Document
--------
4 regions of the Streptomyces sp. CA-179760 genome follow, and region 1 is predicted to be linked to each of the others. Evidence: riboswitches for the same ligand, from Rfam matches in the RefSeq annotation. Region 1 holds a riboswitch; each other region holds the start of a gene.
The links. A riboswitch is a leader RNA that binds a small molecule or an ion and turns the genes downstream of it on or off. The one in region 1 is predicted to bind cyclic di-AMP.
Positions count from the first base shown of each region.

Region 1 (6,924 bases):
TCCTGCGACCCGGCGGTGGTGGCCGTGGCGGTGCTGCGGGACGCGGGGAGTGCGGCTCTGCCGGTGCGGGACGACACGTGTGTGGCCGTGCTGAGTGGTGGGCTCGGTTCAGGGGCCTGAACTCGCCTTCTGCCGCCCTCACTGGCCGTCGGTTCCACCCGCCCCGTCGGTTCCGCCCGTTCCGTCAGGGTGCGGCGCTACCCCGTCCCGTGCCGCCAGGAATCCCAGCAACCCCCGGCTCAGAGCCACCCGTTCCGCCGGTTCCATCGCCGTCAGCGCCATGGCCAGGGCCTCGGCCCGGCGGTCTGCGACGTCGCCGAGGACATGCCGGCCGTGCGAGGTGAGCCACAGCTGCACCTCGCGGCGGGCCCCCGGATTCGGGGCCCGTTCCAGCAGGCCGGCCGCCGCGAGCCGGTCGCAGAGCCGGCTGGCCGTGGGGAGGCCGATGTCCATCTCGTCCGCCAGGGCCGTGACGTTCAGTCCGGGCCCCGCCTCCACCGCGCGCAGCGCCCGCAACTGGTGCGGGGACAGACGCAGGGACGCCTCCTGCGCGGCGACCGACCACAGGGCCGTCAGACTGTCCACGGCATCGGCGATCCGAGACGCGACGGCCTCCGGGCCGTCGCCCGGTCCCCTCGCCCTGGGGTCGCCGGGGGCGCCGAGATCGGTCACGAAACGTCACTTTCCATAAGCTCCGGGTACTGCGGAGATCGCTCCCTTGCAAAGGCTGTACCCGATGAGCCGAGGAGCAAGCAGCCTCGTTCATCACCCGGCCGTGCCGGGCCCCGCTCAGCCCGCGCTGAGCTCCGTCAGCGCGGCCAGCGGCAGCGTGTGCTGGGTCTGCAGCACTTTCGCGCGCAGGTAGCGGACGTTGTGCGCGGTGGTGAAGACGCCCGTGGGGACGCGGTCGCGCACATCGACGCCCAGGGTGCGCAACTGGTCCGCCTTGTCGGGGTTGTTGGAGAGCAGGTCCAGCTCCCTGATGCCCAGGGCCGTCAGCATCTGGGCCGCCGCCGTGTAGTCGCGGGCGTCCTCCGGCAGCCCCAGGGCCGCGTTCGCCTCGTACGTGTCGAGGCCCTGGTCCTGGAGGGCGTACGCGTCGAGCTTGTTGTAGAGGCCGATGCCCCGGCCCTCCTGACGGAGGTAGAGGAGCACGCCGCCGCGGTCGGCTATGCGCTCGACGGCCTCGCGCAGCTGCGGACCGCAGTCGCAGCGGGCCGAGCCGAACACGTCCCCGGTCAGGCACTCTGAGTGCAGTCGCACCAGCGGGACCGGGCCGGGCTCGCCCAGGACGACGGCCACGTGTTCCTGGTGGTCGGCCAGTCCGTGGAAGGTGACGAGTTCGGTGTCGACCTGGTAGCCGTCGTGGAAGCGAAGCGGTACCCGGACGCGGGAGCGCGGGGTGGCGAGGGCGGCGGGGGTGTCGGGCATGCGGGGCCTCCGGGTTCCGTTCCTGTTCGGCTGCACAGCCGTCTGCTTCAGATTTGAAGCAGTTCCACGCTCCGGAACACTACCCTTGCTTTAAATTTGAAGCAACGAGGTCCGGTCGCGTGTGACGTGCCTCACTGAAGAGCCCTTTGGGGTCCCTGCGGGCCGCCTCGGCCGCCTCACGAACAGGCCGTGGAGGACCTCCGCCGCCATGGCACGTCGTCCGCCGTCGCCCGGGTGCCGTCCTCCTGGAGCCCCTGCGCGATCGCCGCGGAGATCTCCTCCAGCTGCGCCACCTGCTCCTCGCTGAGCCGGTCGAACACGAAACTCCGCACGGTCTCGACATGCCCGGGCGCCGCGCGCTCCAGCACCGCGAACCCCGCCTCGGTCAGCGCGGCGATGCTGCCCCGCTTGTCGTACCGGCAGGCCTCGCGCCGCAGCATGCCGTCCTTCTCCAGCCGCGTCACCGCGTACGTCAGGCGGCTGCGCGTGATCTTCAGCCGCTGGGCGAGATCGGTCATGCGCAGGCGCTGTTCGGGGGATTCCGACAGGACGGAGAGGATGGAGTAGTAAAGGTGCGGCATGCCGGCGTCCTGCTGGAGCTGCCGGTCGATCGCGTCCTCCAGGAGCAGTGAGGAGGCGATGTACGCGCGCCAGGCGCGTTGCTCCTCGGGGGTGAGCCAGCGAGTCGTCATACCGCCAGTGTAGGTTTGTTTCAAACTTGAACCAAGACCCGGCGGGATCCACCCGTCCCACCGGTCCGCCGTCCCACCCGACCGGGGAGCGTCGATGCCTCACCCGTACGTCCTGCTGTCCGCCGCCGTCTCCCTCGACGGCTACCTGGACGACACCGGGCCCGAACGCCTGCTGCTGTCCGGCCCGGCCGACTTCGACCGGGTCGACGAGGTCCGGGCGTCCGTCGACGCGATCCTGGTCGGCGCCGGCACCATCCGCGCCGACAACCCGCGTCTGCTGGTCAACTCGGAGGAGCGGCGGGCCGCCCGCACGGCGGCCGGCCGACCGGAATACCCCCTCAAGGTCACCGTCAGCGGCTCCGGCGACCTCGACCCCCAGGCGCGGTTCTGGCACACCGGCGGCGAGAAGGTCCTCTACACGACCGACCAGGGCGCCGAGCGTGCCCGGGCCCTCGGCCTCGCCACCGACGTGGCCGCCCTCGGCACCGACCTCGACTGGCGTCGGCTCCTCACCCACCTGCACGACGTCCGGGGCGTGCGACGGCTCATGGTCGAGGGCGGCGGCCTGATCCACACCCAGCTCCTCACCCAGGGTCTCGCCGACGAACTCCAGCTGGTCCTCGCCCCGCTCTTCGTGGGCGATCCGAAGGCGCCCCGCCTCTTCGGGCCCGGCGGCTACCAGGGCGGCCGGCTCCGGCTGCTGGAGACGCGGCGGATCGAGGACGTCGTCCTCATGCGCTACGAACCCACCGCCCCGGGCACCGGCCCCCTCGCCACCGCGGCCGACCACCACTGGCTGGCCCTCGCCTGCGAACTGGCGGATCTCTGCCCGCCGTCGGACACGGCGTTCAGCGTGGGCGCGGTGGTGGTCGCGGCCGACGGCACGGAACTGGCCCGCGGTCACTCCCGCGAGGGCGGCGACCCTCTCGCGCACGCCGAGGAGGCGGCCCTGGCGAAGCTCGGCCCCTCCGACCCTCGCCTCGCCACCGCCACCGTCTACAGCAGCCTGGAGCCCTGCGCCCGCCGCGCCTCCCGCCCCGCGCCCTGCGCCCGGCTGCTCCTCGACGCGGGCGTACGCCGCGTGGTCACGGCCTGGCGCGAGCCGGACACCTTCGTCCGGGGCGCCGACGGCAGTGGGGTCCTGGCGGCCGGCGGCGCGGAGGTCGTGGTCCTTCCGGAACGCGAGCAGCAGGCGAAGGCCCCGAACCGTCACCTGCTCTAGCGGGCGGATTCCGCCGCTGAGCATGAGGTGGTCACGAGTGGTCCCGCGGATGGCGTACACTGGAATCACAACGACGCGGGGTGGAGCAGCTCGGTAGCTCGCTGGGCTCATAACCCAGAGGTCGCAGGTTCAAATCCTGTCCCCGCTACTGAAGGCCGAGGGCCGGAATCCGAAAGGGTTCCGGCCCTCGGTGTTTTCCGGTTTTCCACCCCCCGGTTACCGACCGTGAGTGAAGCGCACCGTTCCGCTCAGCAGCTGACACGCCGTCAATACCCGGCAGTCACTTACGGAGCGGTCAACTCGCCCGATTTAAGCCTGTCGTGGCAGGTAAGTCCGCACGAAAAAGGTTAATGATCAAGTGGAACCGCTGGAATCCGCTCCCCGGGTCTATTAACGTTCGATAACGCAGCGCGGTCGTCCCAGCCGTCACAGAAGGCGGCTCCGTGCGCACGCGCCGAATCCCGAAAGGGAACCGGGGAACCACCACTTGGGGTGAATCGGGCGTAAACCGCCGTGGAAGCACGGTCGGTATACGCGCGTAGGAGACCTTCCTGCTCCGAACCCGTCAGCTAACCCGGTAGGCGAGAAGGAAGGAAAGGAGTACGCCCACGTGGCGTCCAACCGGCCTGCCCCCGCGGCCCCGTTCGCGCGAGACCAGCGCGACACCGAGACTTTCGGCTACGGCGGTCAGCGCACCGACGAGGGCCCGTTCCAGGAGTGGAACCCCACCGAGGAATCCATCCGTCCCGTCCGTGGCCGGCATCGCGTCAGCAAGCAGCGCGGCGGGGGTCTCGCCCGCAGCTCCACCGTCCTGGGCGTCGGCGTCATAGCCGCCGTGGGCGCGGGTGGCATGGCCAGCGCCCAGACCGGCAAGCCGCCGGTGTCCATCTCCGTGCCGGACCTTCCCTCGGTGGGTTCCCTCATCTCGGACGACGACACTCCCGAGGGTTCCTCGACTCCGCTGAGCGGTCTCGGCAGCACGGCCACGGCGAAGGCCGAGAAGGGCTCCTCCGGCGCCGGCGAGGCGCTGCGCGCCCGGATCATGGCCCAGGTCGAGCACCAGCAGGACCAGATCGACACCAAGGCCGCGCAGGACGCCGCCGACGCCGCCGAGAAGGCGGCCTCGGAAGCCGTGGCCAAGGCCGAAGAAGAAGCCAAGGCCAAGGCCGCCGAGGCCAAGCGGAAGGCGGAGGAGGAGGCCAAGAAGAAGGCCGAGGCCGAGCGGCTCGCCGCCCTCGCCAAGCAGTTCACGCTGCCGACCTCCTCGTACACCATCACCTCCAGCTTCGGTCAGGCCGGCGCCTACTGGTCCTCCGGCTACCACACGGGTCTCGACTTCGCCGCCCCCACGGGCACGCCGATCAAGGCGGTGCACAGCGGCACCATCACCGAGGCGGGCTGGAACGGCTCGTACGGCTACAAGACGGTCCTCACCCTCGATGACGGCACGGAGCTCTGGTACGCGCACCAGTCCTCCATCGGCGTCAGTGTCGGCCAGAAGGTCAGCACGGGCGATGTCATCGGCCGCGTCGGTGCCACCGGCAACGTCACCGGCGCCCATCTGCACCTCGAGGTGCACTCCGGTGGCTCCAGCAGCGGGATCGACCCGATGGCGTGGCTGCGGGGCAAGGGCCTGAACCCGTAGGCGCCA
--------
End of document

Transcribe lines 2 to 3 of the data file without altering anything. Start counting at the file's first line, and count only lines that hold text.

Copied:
The links. A riboswitch is a leader RNA that binds a small molecule or an ion and turns the genes downstream of it on or off. The one in region 1 is predicted to bind cyclic di-AMP.
Positions count from the first base shown of each region.